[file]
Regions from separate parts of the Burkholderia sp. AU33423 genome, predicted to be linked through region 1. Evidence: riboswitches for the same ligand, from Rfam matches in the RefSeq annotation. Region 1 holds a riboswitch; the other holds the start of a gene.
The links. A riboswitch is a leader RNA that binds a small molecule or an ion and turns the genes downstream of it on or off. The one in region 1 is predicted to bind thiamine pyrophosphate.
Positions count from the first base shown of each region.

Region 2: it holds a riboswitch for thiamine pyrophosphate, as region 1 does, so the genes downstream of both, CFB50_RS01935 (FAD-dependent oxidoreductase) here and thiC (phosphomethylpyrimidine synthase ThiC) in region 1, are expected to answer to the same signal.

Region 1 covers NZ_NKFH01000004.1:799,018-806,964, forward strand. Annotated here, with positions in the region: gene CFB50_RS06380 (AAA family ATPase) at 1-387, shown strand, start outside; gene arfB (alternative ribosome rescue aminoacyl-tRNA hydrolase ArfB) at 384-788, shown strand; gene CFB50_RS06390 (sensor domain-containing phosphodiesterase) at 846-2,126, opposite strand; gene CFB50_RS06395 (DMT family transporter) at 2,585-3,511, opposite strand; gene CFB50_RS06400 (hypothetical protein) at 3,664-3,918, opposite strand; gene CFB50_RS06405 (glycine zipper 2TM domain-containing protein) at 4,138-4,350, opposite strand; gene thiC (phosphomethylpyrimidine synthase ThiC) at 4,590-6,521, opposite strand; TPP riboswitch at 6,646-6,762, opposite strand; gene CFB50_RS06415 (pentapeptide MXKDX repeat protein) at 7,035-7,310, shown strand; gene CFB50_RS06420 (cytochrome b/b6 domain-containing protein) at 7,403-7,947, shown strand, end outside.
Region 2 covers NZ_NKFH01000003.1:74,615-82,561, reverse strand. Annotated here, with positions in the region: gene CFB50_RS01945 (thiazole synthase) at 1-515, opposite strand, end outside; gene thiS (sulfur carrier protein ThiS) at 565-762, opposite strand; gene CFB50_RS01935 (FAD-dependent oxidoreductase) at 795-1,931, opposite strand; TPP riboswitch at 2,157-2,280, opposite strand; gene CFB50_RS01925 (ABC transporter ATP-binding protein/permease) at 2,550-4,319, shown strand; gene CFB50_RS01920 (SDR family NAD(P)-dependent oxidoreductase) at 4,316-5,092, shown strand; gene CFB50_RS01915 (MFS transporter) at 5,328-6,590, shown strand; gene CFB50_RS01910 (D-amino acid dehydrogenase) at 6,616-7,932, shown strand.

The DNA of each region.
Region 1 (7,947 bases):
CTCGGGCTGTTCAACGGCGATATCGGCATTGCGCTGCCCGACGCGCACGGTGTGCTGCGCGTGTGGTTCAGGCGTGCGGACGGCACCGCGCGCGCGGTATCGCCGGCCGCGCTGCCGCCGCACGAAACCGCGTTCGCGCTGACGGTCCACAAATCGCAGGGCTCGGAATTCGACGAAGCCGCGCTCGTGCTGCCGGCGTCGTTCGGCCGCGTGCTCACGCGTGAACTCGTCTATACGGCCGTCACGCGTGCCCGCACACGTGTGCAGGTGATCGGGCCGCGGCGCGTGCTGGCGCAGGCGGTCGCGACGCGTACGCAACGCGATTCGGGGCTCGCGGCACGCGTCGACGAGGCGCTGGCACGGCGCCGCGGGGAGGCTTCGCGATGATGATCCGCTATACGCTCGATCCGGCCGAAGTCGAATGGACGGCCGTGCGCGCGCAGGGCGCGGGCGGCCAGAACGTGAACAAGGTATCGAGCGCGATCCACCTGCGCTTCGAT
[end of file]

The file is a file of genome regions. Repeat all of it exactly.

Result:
Regions from separate parts of the Burkholderia sp. AU33423 genome, predicted to be linked through region 1. Evidence: riboswitches for the same ligand, from Rfam matches in the RefSeq annotation. Region 1 holds a riboswitch; the other holds the start of a gene.
The links. A riboswitch is a leader RNA that binds a small molecule or an ion and turns the genes downstream of it on or off. The one in region 1 is predicted to bind thiamine pyrophosphate.
Positions count from the first base shown of each region.

Region 2: it holds a riboswitch for thiamine pyrophosphate, as region 1 does, so the genes downstream of both, CFB50_RS01935 (FAD-dependent oxidoreductase) here and thiC (phosphomethylpyrimidine synthase ThiC) in region 1, are expected to answer to the same signal.

Region 1 covers NZ_NKFH01000004.1:799,018-806,964, forward strand. Annotated here, with positions in the region: gene CFB50_RS06380 (AAA family ATPase) at 1-387, shown strand, start outside; gene arfB (alternative ribosome rescue aminoacyl-tRNA hydrolase ArfB) at 384-788, shown strand; gene CFB50_RS06390 (sensor domain-containing phosphodiesterase) at 846-2,126, opposite strand; gene CFB50_RS06395 (DMT family transporter) at 2,585-3,511, opposite strand; gene CFB50_RS06400 (hypothetical protein) at 3,664-3,918, opposite strand; gene CFB50_RS06405 (glycine zipper 2TM domain-containing protein) at 4,138-4,350, opposite strand; gene thiC (phosphomethylpyrimidine synthase ThiC) at 4,590-6,521, opposite strand; TPP riboswitch at 6,646-6,762, opposite strand; gene CFB50_RS06415 (pentapeptide MXKDX repeat protein) at 7,035-7,310, shown strand; gene CFB50_RS06420 (cytochrome b/b6 domain-containing protein) at 7,403-7,947, shown strand, end outside.
Region 2 covers NZ_NKFH01000003.1:74,615-82,561, reverse strand. Annotated here, with positions in the region: gene CFB50_RS01945 (thiazole synthase) at 1-515, opposite strand, end outside; gene thiS (sulfur carrier protein ThiS) at 565-762, opposite strand; gene CFB50_RS01935 (FAD-dependent oxidoreductase) at 795-1,931, opposite strand; TPP riboswitch at 2,157-2,280, opposite strand; gene CFB50_RS01925 (ABC transporter ATP-binding protein/permease) at 2,550-4,319, shown strand; gene CFB50_RS01920 (SDR family NAD(P)-dependent oxidoreductase) at 4,316-5,092, shown strand; gene CFB50_RS01915 (MFS transporter) at 5,328-6,590, shown strand; gene CFB50_RS01910 (D-amino acid dehydrogenase) at 6,616-7,932, shown strand.

The DNA of each region.
Region 1 (7,947 bases):
CTCGGGCTGTTCAACGGCGATATCGGCATTGCGCTGCCCGACGCGCACGGTGTGCTGCGCGTGTGGTTCAGGCGTGCGGACGGCACCGCGCGCGCGGTATCGCCGGCCGCGCTGCCGCCGCACGAAACCGCGTTCGCGCTGACGGTCCACAAATCGCAGGGCTCGGAATTCGACGAAGCCGCGCTCGTGCTGCCGGCGTCGTTCGGCCGCGTGCTCACGCGTGAACTCGTCTATACGGCCGTCACGCGTGCCCGCACACGTGTGCAGGTGATCGGGCCGCGGCGCGTGCTGGCGCAGGCGGTCGCGACGCGTACGCAACGCGATTCGGGGCTCGCGGCACGCGTCGACGAGGCGCTGGCACGGCGCCGCGGGGAGGCTTCGCGATGATGATCCGCTATACGCTCGATCCGGCCGAAGTCGAATGGACGGCCGTGCGCGCGCAGGGCGCGGGCGGCCAGAACGTGAACAAGGTATCGAGCGCGATCCACCTGCGCTTCGAT